Recently I had the great privilege of viewing the re-release of a timeless classic which forever changed the face of the silver screen. "Casablanca"? "The Godfather"? "Gone With the Wind"? No, this cinematic masterpiece was none other than "Monty Python and the Holy Grail."
Originally released in the '70s, the new version comes complete with 24 bonus seconds and free trading cards with each ticket. Starring comic pioneers Terry Jones, Michael Palin, Eric Idle, John Cleese, Terry Gilliam and the late Graham Chapman, the 25-year-old film still evokes sidesplitting laughter from moviegoers.
"Monty Python and the Holy Grail" is an outrageously funny mockery of the romantic legends of King Arthur's search for the grail. A completely unromantic film, the movie contains such characters as communist peasants, killer rabbits, a three-headed knight, amorous maidens between the ages of 16 and 19 1/2 , Scottish enchanters named Tim and the dreaded knights who say "Ni!"
Although the movie is ridiculously silly, the period research as observed by Dave George was surprisingly accurate in portraying the filthy conditions in medieval England.
Possibly the most amazing aspect of this film is its ability to transcend generations. Monty Python was a cult classic 30 years ago. Now, in a completely different millennium, it is still able to entertain a crowd diverse in age with its nonsensical mix of flying cows, rude Frenchmen, wacky animations, moronic witch hunts and holy hand grenades.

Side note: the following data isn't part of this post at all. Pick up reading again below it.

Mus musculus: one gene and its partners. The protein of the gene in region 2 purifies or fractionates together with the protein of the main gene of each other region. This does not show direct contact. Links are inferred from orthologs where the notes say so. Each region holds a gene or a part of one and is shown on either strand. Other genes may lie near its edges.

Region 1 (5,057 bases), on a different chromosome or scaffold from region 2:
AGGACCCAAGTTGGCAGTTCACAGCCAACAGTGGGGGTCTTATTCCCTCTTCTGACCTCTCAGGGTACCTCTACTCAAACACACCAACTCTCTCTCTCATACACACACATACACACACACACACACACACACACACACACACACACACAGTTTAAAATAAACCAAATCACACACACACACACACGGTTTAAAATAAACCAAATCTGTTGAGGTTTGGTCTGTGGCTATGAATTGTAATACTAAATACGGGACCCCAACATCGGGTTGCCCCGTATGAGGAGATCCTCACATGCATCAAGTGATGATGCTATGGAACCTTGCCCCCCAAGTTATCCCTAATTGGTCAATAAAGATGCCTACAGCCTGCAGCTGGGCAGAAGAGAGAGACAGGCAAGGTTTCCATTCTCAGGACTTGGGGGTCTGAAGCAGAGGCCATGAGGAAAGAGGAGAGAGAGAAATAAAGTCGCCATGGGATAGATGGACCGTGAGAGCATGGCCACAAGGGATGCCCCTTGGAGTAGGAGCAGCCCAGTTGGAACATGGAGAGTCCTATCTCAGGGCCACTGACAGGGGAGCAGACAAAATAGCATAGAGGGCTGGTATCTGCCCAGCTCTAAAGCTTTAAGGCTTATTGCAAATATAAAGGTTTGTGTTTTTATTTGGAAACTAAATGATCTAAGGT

Another of the pieces that contribute to the hilarity of this and other of Python's work is the actors' nationality. They more than live up to the British reputation of dry humor, repeatedly delivering lines about soiling one's armor, not merely straight-faced but with very believable anger. Their thick accents give ridiculous comments ("logically if she weighs the same as a duck she's made of wood") a sense of hilarity not found in American films.
The movie is only being shown at the Amherst Theater on Main Street. Once you see it, you will want to see more, so check your local video store for other Monty Python classics such as "Life of Brian" and "Now for Something Completely Different."
Will Burns is a sophomore at Pembroke High School.